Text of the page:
Mirabeaulamar 2.jpg
President of Texas, Mirabeau B. Lamar

Treadaway Hall

Picture of building entrance
Picture of dedication plaque
Photo by Louie Diaz

Named after Brother Thomas Treadaway–St. Mary’s registrar from 1938 to 1969– Treadaway Hall initially housed Marianist brothers and served as a scholasticate.  Today it functions as dorms for students, contains its own chapel, and serves as archives.

St. Mary’s School of Law

St. Mary’s School of Law is located in San Antonio, Texas and is one of nine law schools in Texas accredited by the American Bar Association. Established in 1927 as the only private Catholic law school in Texas. St. Mary’s School of Law equips aspiring AttorneySt. Mary's University, Law School entrance, San Antonio, Texas‘s with the tools and knowledge needed to succeed in the court room. The St. Mary’s school of Law provides a number of academic programs including, clinical programs, study abroad, the largest legal information center in San Antonio, and regional and national moot court and mock trial competitions.

St. Louis Hall

St. Louis Hall was the first building added in the modern-day St. Mary’s campus; construction of the building was finished in 1894. St. Mary’s initially established near the San Antonio River walk. St. Louis Hall was originally named St. Louis College and started as an all boys boarding school. In 1904 a full college-curriculum was added and later in 1927 the name officially was changed to St. Mary’s University.  Finally, during the 1960s St. Mary’s University became a co-ed campus.Photo of a building

Sweeter Than Candy: A Texas Story Project

With a name as sweet as Dulces, one might believe my grandfather to have quite the sweet-tooth. Such an assumption is correct because Dulces Rubio “Candy” Castillo is a man who loves his desserts, however, he understood that life couldn’t always be as sweet as the treats that he so enjoys indulging in.

The year was 1964 and in his little town of Dell City, Texas, the high school had invited other high schools from around the state to participate in the basketball tournament. Now, it should be noted that because my grandfather was able work on airplanes and had the personality of a payaso, he was loved by all regardless of their skin color. Make no mistake, it was because of his fair skin and usefulness that he was not looked down upon by the townspeople. Though the Civil Rights Act of 1964 ended all segregation that year, it did not stop one diner owner (on the outskirts of the city) from asking an African American basketball team to leave the premise. Being the kind-hearted man that he still is today, Dulces felt that it was not only cruel to do so, but, that it reflected poorly upon his town. Because he knew the owner of the dive in diner, he asked if he might have a word with him outside of his establishment because he happened to hear the basketball team’s disappointment over being unable to sit inside of a relatively empty diner. This wasn’t upholding the promise that the town had made to accept all basketball players from far and wide into their establishments to honor the spirit of the event. According to my PawPaw , the conversation with the owner (Mr.Hunter) went something like this.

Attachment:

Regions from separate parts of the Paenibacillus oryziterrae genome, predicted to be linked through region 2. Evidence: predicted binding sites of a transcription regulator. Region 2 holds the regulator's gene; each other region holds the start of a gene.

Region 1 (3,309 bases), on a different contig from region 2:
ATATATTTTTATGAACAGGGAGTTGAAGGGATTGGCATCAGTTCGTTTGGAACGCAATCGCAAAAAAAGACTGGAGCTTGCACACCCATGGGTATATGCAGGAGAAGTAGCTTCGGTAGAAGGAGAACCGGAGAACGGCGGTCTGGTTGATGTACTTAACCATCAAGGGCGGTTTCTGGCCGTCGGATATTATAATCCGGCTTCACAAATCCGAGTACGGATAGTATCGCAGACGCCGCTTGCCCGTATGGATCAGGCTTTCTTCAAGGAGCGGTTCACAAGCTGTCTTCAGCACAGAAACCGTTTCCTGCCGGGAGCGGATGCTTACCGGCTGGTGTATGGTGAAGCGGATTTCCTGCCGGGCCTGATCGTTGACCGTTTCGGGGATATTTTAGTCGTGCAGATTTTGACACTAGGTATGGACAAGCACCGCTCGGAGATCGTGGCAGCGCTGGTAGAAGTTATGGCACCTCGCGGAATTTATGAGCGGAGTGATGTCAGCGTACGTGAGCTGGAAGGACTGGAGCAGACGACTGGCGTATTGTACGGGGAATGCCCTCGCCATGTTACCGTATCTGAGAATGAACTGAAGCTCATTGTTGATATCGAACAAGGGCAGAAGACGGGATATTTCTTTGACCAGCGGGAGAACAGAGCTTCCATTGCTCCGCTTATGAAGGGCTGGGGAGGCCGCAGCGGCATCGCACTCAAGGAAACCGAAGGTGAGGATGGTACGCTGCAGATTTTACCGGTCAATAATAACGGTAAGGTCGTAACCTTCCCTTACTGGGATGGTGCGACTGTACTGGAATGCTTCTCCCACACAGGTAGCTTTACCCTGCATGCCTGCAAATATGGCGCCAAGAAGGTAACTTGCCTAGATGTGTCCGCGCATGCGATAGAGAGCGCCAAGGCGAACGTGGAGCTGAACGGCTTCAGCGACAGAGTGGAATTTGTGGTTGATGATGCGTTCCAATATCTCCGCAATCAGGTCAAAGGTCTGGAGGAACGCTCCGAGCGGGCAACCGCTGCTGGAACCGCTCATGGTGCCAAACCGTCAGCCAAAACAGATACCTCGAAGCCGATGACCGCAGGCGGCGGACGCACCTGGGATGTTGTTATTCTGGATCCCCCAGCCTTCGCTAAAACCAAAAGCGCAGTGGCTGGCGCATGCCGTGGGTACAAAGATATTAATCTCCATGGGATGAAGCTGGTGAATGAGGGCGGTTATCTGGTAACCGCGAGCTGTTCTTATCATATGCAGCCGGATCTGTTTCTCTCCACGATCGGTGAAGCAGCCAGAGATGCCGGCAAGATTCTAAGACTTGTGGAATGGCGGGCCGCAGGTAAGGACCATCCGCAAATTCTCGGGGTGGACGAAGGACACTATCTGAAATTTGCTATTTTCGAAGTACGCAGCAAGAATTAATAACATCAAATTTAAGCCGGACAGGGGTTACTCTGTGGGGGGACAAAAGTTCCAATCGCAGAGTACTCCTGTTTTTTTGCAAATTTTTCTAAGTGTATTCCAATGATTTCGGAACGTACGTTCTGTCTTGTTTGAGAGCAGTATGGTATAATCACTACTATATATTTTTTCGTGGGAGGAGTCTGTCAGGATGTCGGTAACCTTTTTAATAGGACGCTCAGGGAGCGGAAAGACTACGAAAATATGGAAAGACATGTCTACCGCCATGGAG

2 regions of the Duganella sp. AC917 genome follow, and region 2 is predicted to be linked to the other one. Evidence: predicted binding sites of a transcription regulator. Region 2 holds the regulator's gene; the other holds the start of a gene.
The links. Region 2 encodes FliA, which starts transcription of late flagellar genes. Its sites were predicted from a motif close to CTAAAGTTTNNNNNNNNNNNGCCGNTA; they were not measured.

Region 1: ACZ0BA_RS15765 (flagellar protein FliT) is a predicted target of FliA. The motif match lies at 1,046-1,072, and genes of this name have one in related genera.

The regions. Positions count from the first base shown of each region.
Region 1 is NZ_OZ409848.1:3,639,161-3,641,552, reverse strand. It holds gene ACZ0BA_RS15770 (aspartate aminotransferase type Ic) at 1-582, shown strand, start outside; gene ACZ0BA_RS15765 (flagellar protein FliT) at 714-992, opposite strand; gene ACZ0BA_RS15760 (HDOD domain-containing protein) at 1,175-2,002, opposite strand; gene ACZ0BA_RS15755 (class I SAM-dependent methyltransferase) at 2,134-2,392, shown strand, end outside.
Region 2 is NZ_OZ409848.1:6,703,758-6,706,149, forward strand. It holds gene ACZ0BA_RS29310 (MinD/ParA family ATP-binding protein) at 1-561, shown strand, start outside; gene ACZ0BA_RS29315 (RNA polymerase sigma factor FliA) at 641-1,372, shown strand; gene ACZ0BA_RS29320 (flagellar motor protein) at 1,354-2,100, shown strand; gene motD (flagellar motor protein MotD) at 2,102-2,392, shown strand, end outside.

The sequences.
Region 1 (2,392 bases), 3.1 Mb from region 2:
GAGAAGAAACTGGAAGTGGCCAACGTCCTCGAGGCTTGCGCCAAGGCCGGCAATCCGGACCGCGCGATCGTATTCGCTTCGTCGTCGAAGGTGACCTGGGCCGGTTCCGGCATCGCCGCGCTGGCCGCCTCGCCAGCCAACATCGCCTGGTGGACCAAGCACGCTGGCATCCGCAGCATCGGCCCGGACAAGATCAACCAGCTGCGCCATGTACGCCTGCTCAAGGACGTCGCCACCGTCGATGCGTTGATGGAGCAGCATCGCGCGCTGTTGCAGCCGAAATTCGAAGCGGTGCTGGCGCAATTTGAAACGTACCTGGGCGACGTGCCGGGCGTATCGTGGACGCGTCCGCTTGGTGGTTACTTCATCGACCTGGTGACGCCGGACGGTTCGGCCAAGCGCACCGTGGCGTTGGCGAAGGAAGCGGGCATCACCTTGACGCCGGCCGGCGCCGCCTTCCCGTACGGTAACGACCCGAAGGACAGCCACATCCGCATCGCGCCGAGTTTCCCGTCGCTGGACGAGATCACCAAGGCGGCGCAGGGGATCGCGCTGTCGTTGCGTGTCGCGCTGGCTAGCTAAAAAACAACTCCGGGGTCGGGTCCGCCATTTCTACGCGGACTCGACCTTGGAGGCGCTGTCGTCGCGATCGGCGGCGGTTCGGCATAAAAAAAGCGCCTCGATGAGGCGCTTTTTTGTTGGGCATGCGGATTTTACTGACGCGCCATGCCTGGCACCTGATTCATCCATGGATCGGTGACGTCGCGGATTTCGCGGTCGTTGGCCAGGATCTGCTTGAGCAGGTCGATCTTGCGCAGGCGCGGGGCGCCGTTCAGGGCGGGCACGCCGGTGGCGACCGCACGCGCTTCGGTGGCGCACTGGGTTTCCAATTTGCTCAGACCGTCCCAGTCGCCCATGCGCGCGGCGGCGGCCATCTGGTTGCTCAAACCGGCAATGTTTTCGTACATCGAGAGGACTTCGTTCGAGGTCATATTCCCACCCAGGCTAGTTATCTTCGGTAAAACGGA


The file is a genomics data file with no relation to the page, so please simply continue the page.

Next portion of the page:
Owner: Is something the matter, Candy?

Dulces: Well, sir, it’s not right what you’re doing. 

Owner: What?

Dulces: The way I figure, we’re supposed to welcome 
everyone here with open arms. 

Dulces: Don’t you agree, Mr.Hunter?

Owner: Hell, Candy that was my wife who said that.
 Not me. I’ll go talk to the misses.

Dulces: Thank you, sir. 

Mr.Hunter allowed the entire basketball team to eat at his establishment free of charge thanks to my PawPaw, but it left a bitter taste in his mouth. He was familiar with discrimination, certainly. But he is the sort of man who only wishes to see the good in people. In his mind, he truly believed that due to the town making the promise that all teams from across the state were welcome to come to the town that this meant that people would act accordingly. This memory stirred something within him that led to an even more interesting discovery about his childhood.

This is a photograph of my grandfather, Dulces Rubio Castillo in high school (the exact date in which it was taken is unknown)

You see, my grandfather was born in Chihuahua, Mexico, but his family moved to Dell City, Texas in 1953, when he was just seven years old. He was used to speaking Spanish at home, and so it wasn’t abnormal that he should speak Spanish amongst his friends at school who also immigrated to the United States with their parents. While he was a bit of a Punchinello he knew that there was a time and a place for his jokes. One day when his class has let out for recess, he began speaking to his friends in his native tongue. It was something that he often did, but he had never had an adult within hearing distance before. The teacher in charge warned him, saying, “we don’t allow Spanish to be spoken in this school.” At the time, many schools wanted children to speak English in order for the immigrant children to assimilate into society.

Supposedly the woman was relieved of her job soon after, but my grandfather said that he didn’t believe that it was due to that incident that she was fired. Throughout his life, my grandfather has experienced humanity at its worst as well as at its best. Regardless of the discrimination that he faced in his childhood, and the discrimination that he witnessed in his late adolescence, he told me that he was happy in Dell City, Texas and that it led to him wanting to come to San Antonio, Texas where he met my grandmother. My Paw Paw’s life was filled with many unsavory moments, but that didn’t stop him from finding a little bit of sweetness wherever he went.